Live: Wye Oak’s Jenn Wasner, A.K.A. Flock of Dimes, Brings Dark, Gritty Pop To Union Pool

02/20/2012 11:54 AM |


Flock of Dimes (Jenn Wasner of Wye Oak’s solo project) has just three recorded songs available to the public on a Soundcloud. When she first started performing here-and-there shows under the new moniker last year, there was only one. But the people who came to see Wasner’s self-described “grab bag of pop songs and weird ideas,” Saturday night at Union Pool weren’t there to sing along to songs they knew well. This was a rare opportunity to catch a body of work in the works, an artist in the act of creating. At one point during her set, Wasner gave the magic a name: It was as if the dimly-lit Union Pool were her bedroom recording studio, she said, and we, the audience were in it with her.

Wasner went up on stage with a guitar, pedals, and a MacBook. The computer did its job, and, luckily, aside from one or two moments of overwhelmingly layered, pre-recorded stuff, it was a small one. The live part of the performance would have sufficed alone—Wasner fingerpicked electric guitar distortion into vibrant, breathing walls of sound and howled in cascading vocal melodies. “I’m not going to have a voice for a week,” Wasner croaked between songs.

Not too long ago, most of Wasner’s vocals remained soft, doubled and buried in the mix on Wye Oak’s 2008 debut. But Wasner’s voice emerged stronger and more clarified than ever on the last record, the critical 2011 favorite, Civilian. Perhaps that’s what lent the album its new edge, what gave the magnetic dark that already existed in Wye Oak songs more irresistible pull. Most of the music from Flock of Dimes felt like unfinished Wye Oak songs for this new vision, with all their grit and intricacy dialed up on high.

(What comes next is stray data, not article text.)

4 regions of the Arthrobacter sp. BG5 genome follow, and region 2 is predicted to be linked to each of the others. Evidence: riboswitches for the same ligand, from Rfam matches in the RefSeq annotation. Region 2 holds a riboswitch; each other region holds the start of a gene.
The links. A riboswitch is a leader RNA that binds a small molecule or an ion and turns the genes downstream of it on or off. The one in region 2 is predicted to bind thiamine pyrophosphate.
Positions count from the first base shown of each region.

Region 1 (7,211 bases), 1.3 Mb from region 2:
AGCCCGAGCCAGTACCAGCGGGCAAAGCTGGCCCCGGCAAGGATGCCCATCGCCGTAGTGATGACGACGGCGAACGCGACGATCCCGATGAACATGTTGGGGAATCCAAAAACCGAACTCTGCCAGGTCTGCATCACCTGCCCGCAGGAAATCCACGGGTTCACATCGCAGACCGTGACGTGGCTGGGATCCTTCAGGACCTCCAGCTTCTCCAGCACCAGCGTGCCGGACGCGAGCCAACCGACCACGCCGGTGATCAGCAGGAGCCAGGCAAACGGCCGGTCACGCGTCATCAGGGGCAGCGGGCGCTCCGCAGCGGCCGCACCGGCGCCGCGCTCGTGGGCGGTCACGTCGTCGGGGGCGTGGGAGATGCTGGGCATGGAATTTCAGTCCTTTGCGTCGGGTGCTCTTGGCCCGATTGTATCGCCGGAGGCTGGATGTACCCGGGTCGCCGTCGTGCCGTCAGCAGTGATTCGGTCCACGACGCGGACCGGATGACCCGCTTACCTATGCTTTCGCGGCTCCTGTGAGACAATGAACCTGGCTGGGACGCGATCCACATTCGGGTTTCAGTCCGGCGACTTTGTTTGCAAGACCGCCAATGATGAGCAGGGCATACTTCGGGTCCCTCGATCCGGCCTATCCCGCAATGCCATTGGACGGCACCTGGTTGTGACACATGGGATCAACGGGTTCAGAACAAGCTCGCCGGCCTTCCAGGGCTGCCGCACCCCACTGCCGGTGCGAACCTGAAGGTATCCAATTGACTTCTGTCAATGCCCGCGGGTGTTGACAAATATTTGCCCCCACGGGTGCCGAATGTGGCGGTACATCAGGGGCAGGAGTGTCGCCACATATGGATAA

Aside from the darkness of the music, Wasner stayed light and self-deprecatingly clever throughout her set, thanking the audience for coming to listen to her “weird little pop song thing.” True, parts were poppy—especially one song that Wasner had dedicated to Robyn, the Swedish popstar, when she put down the guitar and relied only on the mic and the computer. But whatever a pop song means to Jenn Wasner is not what it means to the rest of us. Even at its neatest, Flock of Dimes maintained a moody western gothic—as much “pop,” as Tim Burton animations might be “children’s movies.”

Wasner ended up playing just under ten songs, including one she called “a rip-off of The Cocteau Twins” (which didn’t really sound like a rip-off of The Cocteau Twins at all), and that first energetic and eerie track she put up on Soundcloud ten months ago, “Prison Bride.” Hopefully, the rest of the unnamed setlist becomes an album soon. Even in its slightly awkward, current working state, Flock of Dimes yields more wholeness and promise than most full-on, four-on-the-floor bands with finished songs to shill. Give us a full-length, Wasner. We’re ready for it.






You can follow Sydney Brownstone on Twitter @sydbrownstone